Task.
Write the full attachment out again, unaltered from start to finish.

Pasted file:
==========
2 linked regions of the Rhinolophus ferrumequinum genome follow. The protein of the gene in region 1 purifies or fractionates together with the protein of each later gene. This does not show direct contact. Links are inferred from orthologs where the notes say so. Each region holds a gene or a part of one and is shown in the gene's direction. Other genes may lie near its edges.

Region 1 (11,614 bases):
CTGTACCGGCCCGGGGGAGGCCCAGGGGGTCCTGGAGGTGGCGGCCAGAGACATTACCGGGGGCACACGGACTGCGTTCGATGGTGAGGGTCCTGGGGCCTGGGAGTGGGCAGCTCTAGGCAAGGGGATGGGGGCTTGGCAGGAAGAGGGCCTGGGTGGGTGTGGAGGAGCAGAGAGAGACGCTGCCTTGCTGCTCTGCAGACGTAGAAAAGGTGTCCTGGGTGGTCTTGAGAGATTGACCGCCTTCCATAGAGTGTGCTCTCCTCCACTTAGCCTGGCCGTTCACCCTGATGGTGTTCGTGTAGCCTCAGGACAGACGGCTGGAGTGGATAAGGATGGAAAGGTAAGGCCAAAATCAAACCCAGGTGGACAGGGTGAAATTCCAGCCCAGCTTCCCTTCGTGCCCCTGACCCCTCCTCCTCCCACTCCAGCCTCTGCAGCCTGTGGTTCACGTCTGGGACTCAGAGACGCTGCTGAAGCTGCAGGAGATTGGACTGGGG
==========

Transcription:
2 linked regions of the Rhinolophus ferrumequinum genome follow. The protein of the gene in region 1 purifies or fractionates together with the protein of each later gene. This does not show direct contact. Links are inferred from orthologs where the notes say so. Each region holds a gene or a part of one and is shown in the gene's direction. Other genes may lie near its edges.

Region 1 (11,614 bases):
CTGTACCGGCCCGGGGGAGGCCCAGGGGGTCCTGGAGGTGGCGGCCAGAGACATTACCGGGGGCACACGGACTGCGTTCGATGGTGAGGGTCCTGGGGCCTGGGAGTGGGCAGCTCTAGGCAAGGGGATGGGGGCTTGGCAGGAAGAGGGCCTGGGTGGGTGTGGAGGAGCAGAGAGAGACGCTGCCTTGCTGCTCTGCAGACGTAGAAAAGGTGTCCTGGGTGGTCTTGAGAGATTGACCGCCTTCCATAGAGTGTGCTCTCCTCCACTTAGCCTGGCCGTTCACCCTGATGGTGTTCGTGTAGCCTCAGGACAGACGGCTGGAGTGGATAAGGATGGAAAGGTAAGGCCAAAATCAAACCCAGGTGGACAGGGTGAAATTCCAGCCCAGCTTCCCTTCGTGCCCCTGACCCCTCCTCCTCCCACTCCAGCCTCTGCAGCCTGTGGTTCACGTCTGGGACTCAGAGACGCTGCTGAAGCTGCAGGAGATTGGACTGGGG